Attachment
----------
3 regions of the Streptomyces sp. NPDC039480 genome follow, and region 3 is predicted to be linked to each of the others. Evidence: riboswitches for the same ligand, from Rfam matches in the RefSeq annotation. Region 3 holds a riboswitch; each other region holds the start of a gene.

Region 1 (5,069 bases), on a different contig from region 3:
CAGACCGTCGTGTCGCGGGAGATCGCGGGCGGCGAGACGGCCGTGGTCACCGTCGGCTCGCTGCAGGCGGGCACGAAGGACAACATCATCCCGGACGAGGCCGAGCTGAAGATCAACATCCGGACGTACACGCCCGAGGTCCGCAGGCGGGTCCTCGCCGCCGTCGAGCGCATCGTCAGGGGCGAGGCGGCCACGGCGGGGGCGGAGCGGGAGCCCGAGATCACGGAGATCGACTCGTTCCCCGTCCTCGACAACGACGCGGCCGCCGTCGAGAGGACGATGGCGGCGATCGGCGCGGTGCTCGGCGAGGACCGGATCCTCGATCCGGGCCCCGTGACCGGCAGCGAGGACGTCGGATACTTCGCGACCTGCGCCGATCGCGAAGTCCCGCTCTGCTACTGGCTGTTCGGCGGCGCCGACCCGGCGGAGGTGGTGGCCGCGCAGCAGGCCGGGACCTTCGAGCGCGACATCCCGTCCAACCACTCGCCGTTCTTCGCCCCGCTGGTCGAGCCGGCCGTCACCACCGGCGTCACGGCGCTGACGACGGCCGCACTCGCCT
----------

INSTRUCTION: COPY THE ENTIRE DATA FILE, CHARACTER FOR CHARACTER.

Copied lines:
3 regions of the Streptomyces sp. NPDC039480 genome follow, and region 3 is predicted to be linked to each of the others. Evidence: riboswitches for the same ligand, from Rfam matches in the RefSeq annotation. Region 3 holds a riboswitch; each other region holds the start of a gene.

Region 1 (5,069 bases), on a different contig from region 3:
CAGACCGTCGTGTCGCGGGAGATCGCGGGCGGCGAGACGGCCGTGGTCACCGTCGGCTCGCTGCAGGCGGGCACGAAGGACAACATCATCCCGGACGAGGCCGAGCTGAAGATCAACATCCGGACGTACACGCCCGAGGTCCGCAGGCGGGTCCTCGCCGCCGTCGAGCGCATCGTCAGGGGCGAGGCGGCCACGGCGGGGGCGGAGCGGGAGCCCGAGATCACGGAGATCGACTCGTTCCCCGTCCTCGACAACGACGCGGCCGCCGTCGAGAGGACGATGGCGGCGATCGGCGCGGTGCTCGGCGAGGACCGGATCCTCGATCCGGGCCCCGTGACCGGCAGCGAGGACGTCGGATACTTCGCGACCTGCGCCGATCGCGAAGTCCCGCTCTGCTACTGGCTGTTCGGCGGCGCCGACCCGGCGGAGGTGGTGGCCGCGCAGCAGGCCGGGACCTTCGAGCGCGACATCCCGTCCAACCACTCGCCGTTCTTCGCCCCGCTGGTCGAGCCGGCCGTCACCACCGGCGTCACGGCGCTGACGACGGCCGCACTCGCCT